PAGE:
What Can Population Data Tell Us About Anesthesia and Cognition in the (Vulnerable) Older Patient?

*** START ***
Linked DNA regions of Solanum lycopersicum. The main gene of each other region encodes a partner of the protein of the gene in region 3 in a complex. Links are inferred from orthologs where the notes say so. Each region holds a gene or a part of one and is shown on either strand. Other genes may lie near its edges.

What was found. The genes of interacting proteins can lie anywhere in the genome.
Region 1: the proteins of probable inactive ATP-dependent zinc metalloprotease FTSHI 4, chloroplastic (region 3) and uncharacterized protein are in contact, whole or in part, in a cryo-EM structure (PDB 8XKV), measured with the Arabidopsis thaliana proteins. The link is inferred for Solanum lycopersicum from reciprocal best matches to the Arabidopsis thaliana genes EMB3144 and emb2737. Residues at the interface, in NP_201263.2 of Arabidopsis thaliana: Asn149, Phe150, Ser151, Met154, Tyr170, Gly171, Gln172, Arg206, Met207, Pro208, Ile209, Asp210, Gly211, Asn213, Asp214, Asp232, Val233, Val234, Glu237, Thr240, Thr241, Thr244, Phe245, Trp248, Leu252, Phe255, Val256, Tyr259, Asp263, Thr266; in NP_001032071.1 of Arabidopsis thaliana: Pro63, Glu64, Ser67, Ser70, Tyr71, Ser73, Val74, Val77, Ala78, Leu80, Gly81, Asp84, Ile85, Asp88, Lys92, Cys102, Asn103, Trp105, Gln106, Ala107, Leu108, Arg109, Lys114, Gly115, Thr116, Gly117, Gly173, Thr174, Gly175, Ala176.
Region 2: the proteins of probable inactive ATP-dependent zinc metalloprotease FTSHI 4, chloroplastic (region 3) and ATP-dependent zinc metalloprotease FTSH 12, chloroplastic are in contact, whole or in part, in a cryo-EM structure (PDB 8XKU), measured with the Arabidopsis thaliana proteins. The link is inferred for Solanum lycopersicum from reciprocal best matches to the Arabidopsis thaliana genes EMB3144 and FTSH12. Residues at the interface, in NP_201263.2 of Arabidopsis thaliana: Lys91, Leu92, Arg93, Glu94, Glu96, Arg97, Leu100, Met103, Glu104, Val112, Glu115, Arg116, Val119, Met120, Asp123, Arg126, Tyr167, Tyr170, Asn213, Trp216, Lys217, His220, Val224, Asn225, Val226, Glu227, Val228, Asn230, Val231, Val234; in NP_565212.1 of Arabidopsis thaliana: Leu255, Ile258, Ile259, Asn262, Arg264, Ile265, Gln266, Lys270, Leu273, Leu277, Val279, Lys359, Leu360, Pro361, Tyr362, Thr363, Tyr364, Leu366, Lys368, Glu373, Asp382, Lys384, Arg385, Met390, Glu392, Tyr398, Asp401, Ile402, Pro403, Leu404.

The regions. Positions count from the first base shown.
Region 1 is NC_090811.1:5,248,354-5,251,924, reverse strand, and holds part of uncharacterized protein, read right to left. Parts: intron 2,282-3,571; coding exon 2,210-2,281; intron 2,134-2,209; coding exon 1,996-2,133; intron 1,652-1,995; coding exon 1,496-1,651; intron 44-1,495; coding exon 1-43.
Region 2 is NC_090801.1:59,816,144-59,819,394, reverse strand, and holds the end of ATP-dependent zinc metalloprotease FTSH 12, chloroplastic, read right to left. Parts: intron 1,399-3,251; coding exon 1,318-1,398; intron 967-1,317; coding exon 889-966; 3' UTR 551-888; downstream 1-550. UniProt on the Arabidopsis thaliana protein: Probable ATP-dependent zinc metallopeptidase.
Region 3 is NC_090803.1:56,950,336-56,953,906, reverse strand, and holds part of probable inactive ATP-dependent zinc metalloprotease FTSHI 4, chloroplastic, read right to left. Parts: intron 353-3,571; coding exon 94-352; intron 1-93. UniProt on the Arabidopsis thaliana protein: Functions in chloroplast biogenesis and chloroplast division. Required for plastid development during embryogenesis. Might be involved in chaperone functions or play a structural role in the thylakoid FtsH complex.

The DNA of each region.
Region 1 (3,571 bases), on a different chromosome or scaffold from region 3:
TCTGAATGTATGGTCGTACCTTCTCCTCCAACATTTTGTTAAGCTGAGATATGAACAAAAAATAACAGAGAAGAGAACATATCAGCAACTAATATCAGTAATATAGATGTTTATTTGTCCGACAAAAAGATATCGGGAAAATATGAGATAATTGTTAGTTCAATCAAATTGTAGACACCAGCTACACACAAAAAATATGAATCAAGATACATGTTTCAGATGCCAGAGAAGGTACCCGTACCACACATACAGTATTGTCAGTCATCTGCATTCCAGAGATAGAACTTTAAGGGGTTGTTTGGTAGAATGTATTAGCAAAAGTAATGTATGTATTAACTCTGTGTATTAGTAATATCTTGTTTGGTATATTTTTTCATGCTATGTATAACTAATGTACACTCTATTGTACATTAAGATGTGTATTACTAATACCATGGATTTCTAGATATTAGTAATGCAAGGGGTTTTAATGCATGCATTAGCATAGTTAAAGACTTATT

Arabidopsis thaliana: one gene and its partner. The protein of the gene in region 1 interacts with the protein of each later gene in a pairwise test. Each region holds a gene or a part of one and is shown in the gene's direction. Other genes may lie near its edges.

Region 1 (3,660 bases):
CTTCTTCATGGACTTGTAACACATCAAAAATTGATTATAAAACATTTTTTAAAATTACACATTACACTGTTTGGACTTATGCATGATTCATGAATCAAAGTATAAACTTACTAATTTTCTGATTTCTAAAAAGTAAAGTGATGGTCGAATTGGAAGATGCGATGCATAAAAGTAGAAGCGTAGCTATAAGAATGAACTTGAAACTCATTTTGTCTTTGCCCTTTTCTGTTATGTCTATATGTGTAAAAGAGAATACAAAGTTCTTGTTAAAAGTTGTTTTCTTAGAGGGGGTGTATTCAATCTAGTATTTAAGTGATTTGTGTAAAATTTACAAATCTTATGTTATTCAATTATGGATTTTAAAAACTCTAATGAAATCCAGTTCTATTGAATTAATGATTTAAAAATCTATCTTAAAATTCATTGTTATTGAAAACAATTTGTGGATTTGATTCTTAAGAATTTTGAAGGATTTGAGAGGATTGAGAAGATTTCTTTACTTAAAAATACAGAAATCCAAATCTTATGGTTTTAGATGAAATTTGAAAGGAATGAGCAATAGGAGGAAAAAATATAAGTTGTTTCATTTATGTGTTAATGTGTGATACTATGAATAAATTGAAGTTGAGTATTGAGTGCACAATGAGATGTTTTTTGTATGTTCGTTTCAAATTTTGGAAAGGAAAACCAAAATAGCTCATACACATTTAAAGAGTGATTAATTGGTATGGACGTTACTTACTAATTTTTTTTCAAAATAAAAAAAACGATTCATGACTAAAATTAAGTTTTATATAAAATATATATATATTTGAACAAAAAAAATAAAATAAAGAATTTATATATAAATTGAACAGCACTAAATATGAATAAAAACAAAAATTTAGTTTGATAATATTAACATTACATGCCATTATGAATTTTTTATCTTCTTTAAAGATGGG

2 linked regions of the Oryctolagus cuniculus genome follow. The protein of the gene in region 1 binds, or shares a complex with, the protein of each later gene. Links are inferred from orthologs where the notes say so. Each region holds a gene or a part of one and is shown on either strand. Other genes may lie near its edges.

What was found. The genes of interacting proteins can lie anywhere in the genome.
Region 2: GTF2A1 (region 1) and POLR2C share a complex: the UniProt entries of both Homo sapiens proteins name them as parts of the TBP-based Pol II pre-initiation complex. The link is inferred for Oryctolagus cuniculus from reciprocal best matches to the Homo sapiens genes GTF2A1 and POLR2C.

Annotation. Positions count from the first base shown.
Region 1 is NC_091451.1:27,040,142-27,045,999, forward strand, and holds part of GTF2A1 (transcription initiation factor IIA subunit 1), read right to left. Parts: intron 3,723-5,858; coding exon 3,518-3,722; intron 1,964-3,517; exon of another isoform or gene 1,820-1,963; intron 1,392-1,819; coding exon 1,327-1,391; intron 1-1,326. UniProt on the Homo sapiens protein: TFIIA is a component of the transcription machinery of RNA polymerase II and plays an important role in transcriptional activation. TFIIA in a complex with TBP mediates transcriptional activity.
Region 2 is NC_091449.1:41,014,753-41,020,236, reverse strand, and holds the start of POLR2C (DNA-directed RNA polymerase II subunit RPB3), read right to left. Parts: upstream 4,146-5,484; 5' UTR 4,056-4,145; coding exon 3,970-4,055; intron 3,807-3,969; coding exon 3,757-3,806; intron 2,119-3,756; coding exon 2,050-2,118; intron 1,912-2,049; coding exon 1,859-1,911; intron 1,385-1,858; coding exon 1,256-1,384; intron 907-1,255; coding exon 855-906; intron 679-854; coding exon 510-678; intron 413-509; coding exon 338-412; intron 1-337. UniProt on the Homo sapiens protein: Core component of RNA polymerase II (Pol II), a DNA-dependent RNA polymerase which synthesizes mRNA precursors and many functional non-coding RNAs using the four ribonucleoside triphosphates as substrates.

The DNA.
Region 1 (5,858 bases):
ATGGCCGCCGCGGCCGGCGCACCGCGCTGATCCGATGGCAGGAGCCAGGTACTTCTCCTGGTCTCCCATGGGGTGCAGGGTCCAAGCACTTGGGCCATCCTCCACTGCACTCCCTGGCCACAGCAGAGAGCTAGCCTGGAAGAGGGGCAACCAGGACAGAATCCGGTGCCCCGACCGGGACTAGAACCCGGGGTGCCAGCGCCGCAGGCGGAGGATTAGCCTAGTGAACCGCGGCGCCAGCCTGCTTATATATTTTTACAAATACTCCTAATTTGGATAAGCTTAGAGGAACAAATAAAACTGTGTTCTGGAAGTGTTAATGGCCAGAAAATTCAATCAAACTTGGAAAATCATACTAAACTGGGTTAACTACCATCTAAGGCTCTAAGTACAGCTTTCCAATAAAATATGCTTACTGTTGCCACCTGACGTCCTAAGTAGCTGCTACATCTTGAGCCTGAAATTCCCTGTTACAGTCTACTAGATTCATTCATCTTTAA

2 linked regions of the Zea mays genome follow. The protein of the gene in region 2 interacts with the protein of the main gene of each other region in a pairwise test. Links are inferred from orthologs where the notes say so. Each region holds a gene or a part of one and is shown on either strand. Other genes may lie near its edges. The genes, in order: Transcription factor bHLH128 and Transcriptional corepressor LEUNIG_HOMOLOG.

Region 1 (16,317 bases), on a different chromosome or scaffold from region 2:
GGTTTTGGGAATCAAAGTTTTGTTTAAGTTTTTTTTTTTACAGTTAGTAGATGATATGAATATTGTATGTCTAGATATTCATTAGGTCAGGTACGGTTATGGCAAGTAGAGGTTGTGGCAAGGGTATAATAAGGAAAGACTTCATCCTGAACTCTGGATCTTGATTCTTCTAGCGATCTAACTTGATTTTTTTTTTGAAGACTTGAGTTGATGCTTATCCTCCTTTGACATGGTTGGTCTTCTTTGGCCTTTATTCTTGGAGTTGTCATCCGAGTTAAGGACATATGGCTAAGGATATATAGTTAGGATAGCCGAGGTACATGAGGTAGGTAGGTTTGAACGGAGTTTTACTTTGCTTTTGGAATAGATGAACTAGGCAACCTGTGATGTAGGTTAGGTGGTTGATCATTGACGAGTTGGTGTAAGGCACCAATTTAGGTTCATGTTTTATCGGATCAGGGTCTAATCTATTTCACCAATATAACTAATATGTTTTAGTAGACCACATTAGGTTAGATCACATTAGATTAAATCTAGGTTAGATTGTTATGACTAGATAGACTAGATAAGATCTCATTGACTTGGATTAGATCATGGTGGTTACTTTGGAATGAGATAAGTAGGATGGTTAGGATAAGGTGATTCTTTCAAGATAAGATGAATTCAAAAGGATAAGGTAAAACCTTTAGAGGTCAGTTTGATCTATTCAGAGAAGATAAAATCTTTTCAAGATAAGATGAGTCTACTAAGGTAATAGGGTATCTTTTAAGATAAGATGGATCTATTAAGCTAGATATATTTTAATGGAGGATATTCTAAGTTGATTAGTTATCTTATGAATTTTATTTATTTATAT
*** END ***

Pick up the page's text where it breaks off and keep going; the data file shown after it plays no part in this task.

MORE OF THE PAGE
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It is well known that the first public demonstration of anesthesia was administered in Boston in 1846. Within 50 years, anecdotal reports began to emerge suggesting certain individuals experienced delirium, some of which may progress to more severe outcomes, including dementia.1 Anesthesia and surgery are concurrent events; nonetheless, as a result of the dramatic pharmacologic effects of anesthetic agents, blame for adverse cognitive outcomes was unsurprisingly weighted entirely toward the anesthesia. In 1955, a retrospective clinical study reported patients “not being the same” after their operation.
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